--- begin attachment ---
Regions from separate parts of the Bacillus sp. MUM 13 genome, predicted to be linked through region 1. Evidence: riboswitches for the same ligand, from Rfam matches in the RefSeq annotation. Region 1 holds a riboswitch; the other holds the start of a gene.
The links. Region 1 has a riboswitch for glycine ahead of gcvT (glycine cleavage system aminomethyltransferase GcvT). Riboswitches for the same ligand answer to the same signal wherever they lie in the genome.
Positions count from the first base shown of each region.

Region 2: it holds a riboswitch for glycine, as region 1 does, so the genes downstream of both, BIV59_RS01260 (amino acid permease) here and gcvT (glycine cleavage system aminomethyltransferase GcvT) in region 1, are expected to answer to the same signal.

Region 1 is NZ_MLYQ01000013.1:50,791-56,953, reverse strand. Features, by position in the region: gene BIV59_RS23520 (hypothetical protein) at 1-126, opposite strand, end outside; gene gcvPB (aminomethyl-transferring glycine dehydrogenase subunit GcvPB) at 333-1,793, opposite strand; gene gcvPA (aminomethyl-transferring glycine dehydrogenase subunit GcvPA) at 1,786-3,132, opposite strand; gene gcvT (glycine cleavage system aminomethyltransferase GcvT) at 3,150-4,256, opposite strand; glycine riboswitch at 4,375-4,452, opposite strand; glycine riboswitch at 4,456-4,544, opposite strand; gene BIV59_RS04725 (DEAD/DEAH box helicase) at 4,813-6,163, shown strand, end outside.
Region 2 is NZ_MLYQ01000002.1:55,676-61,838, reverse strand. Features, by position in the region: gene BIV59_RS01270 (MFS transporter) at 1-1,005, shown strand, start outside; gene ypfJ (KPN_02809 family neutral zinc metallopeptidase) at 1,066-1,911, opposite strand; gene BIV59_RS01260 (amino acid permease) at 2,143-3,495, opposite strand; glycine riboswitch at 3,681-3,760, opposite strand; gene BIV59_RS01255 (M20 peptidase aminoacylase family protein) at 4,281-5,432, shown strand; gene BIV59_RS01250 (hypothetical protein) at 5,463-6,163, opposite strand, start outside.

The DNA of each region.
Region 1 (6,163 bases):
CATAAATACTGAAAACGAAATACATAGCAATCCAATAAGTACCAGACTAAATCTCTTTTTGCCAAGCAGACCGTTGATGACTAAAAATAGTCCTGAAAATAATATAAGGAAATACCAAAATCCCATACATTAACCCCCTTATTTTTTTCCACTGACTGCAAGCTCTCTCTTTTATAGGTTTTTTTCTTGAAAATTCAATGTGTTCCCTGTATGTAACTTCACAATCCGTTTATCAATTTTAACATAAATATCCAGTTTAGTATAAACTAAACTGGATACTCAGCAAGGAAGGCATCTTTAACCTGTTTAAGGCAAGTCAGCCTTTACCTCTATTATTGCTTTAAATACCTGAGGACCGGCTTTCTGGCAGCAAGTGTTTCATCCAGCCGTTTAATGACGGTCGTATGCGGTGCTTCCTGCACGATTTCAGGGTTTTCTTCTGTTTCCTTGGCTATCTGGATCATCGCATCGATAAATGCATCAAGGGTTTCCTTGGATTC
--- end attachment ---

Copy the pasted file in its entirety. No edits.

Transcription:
Regions from separate parts of the Bacillus sp. MUM 13 genome, predicted to be linked through region 1. Evidence: riboswitches for the same ligand, from Rfam matches in the RefSeq annotation. Region 1 holds a riboswitch; the other holds the start of a gene.
The links. Region 1 has a riboswitch for glycine ahead of gcvT (glycine cleavage system aminomethyltransferase GcvT). Riboswitches for the same ligand answer to the same signal wherever they lie in the genome.
Positions count from the first base shown of each region.

Region 2: it holds a riboswitch for glycine, as region 1 does, so the genes downstream of both, BIV59_RS01260 (amino acid permease) here and gcvT (glycine cleavage system aminomethyltransferase GcvT) in region 1, are expected to answer to the same signal.

Region 1 is NZ_MLYQ01000013.1:50,791-56,953, reverse strand. Features, by position in the region: gene BIV59_RS23520 (hypothetical protein) at 1-126, opposite strand, end outside; gene gcvPB (aminomethyl-transferring glycine dehydrogenase subunit GcvPB) at 333-1,793, opposite strand; gene gcvPA (aminomethyl-transferring glycine dehydrogenase subunit GcvPA) at 1,786-3,132, opposite strand; gene gcvT (glycine cleavage system aminomethyltransferase GcvT) at 3,150-4,256, opposite strand; glycine riboswitch at 4,375-4,452, opposite strand; glycine riboswitch at 4,456-4,544, opposite strand; gene BIV59_RS04725 (DEAD/DEAH box helicase) at 4,813-6,163, shown strand, end outside.
Region 2 is NZ_MLYQ01000002.1:55,676-61,838, reverse strand. Features, by position in the region: gene BIV59_RS01270 (MFS transporter) at 1-1,005, shown strand, start outside; gene ypfJ (KPN_02809 family neutral zinc metallopeptidase) at 1,066-1,911, opposite strand; gene BIV59_RS01260 (amino acid permease) at 2,143-3,495, opposite strand; glycine riboswitch at 3,681-3,760, opposite strand; gene BIV59_RS01255 (M20 peptidase aminoacylase family protein) at 4,281-5,432, shown strand; gene BIV59_RS01250 (hypothetical protein) at 5,463-6,163, opposite strand, start outside.

The DNA of each region.
Region 1 (6,163 bases):
CATAAATACTGAAAACGAAATACATAGCAATCCAATAAGTACCAGACTAAATCTCTTTTTGCCAAGCAGACCGTTGATGACTAAAAATAGTCCTGAAAATAATATAAGGAAATACCAAAATCCCATACATTAACCCCCTTATTTTTTTCCACTGACTGCAAGCTCTCTCTTTTATAGGTTTTTTTCTTGAAAATTCAATGTGTTCCCTGTATGTAACTTCACAATCCGTTTATCAATTTTAACATAAATATCCAGTTTAGTATAAACTAAACTGGATACTCAGCAAGGAAGGCATCTTTAACCTGTTTAAGGCAAGTCAGCCTTTACCTCTATTATTGCTTTAAATACCTGAGGACCGGCTTTCTGGCAGCAAGTGTTTCATCCAGCCGTTTAATGACGGTCGTATGCGGTGCTTCCTGCACGATTTCAGGGTTTTCTTCTGTTTCCTTGGCTATCTGGATCATCGCATCGATAAATGCATCAAGGGTTTCCTTGGATTC